3. What if the prospect says “call me back after 7pm” or “call me back in an hour”? My experience has been that they normally don’t pick up the phone when I call them back at that time.

    Thank you for answering all my questions.


    1. Hello again 1984,

      Some people say an hour when they really mean two. Some people think they will be done with what they are doing by 7pm, but are never done on time. Some people don’t want to say no, because they know it will just lead to another long argument from a salesperson who is trained to never take no for an answer. In all of these cases, it’s just another Not Now for us.

      In HPS, we always accept no for an answer, and we never question it. After you’ve called the same person several times (over several months), they will realize that “No” is a perfectly acceptable answer for you, and are more likely to be honest with you.

      Thank you for your questions.
      Carl Ingalls


  4. In terms of the “factors” you posted above, 3. Quality of list: When I spoke with Jacques in 2015, and it states it in the “Getting Over Your Fears” audio, HPS teaches to have a very good, targeted phone list. I’m selling health insurance, which everybody needs at some point in their life. How would you suggest I narrow my search, or target my prospects? The agency I work for has business lists available to me that can be narrowed down by number of employees, business type and zip code. But how would I know if one business owner needs health insurance over the other? Is there a different way I should look at this?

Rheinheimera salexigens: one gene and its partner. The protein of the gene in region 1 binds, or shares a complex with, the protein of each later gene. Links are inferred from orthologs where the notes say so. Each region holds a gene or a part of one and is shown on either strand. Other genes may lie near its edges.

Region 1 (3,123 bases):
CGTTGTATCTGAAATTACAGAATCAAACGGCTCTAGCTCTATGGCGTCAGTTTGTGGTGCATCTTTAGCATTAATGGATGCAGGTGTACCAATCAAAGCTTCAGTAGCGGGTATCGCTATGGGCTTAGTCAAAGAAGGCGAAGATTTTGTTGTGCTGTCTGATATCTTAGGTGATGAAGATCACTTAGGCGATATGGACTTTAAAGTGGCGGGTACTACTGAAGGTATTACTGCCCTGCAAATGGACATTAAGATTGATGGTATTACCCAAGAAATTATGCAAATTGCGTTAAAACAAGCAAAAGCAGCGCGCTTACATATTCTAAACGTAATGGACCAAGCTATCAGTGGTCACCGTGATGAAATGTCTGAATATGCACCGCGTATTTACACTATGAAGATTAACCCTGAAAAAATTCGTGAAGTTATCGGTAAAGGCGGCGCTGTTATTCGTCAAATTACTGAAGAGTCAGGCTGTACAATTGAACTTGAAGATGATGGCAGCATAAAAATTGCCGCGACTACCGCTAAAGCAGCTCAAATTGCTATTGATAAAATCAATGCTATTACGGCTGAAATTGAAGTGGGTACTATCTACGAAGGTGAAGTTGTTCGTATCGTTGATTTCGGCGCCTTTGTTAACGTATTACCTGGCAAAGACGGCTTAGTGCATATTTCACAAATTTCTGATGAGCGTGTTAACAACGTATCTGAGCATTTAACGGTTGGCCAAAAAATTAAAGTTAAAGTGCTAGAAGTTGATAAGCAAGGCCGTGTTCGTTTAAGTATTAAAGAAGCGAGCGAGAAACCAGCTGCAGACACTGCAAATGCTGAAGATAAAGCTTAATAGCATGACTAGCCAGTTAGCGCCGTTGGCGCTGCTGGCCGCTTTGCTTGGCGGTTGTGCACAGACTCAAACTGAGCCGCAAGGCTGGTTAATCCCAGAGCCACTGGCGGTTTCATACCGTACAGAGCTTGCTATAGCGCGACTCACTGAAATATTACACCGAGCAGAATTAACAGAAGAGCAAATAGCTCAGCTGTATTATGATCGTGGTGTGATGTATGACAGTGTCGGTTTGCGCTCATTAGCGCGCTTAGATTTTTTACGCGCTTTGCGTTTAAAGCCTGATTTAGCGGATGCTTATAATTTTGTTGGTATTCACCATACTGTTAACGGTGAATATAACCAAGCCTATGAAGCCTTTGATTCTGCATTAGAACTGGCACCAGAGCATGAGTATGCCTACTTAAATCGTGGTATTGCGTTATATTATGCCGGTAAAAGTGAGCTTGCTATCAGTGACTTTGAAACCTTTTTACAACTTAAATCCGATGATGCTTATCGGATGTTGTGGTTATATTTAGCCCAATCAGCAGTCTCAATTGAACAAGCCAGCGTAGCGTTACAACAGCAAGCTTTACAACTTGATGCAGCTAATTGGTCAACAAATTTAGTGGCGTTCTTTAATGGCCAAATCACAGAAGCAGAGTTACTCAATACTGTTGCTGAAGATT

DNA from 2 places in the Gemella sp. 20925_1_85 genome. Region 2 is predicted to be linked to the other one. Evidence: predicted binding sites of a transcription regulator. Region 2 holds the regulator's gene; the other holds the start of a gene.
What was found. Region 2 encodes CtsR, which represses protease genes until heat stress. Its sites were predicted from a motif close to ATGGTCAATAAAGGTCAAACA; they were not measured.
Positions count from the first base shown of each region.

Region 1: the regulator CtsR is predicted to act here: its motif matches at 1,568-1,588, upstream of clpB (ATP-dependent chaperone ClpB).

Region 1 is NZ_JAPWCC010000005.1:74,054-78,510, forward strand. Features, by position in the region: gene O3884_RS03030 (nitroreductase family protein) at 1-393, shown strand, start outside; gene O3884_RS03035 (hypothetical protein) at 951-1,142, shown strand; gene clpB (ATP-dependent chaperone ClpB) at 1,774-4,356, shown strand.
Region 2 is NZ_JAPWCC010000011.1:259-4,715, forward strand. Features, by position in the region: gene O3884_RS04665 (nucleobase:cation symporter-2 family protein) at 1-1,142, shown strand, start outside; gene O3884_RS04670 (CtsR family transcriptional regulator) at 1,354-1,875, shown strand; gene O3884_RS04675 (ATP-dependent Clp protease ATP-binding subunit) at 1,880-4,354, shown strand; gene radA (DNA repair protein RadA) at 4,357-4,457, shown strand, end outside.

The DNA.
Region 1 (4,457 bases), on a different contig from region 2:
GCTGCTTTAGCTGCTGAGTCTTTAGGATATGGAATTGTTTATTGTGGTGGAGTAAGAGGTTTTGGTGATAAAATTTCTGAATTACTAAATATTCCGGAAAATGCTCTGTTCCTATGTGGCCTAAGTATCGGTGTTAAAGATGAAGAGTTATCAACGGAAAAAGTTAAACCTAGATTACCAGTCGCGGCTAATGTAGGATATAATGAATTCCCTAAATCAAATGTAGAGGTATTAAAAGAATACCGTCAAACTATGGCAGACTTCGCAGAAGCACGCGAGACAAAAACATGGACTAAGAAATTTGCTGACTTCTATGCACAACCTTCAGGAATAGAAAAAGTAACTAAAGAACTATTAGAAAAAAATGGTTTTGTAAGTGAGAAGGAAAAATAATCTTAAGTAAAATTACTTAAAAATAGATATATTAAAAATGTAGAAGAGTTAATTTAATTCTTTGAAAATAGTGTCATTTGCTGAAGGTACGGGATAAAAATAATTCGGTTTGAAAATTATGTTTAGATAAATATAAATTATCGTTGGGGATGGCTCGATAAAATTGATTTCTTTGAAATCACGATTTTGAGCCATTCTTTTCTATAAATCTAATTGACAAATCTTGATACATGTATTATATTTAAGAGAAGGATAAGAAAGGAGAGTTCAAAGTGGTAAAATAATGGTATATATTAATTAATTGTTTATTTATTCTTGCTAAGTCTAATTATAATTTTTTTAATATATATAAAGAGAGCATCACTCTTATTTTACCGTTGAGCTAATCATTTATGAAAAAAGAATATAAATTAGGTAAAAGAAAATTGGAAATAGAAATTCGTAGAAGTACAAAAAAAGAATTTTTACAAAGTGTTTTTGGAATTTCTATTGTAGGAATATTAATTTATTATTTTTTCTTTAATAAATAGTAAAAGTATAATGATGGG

1. Hello Johnny,

      Yes, there is a different way that you can look at this, if you choose to.

      You can replace the word “should” with the word “can,” and you can replace the word “need” with the word “want.” This will change the way you think about and interact with people, and especially prospects. And that will get you closer to High Probability Selling.

      Happy Prospecting,
      Carl Ingalls


  5. I appreciate your speedy response. I apologize for my delayed response. I admire your linguistics, and stressing the importance of its usage.
    My question rewritten with your guidance: “How would I know if a business owner wants health insurance? Is there a different way I can look at this?”
    Your response was helpful to understand/remember that I am prospecting for people who “want” my offer/product. That is clear now.
    In the book, Sue’s offer is “We manufacture self-contained, four color display packaging, which is shipped flat and is easy to assemble.” There is a very specific and identifiable prospect for that offer.
    I’m still struggling with narrowing down/creating a targeted list of prospects for the offer of health insurance.

    An online search turned up these two valuable resources:

    Click to access High_Probability_articles.pdf

    After studying these resources, I think here lies a (partial) solution to my question: Find out the demographics of the highest
    probability prospects – data on average customers and profiles of the largest customers. …. These demographics are profiles of your High Probability Prospects.


    1. Hello Influxins (Johnny),

      You answered your own question fairly well, regarding the “How would I know” question. Remember the “Probability” in High Probability Selling. We never really “know” for certain what someone wants. Even if they say “Yes” when we ask them, we ask why. Constantly evaluating the odds.

      Happy Prospecting
      Carl Ingalls

      Liked by 1 person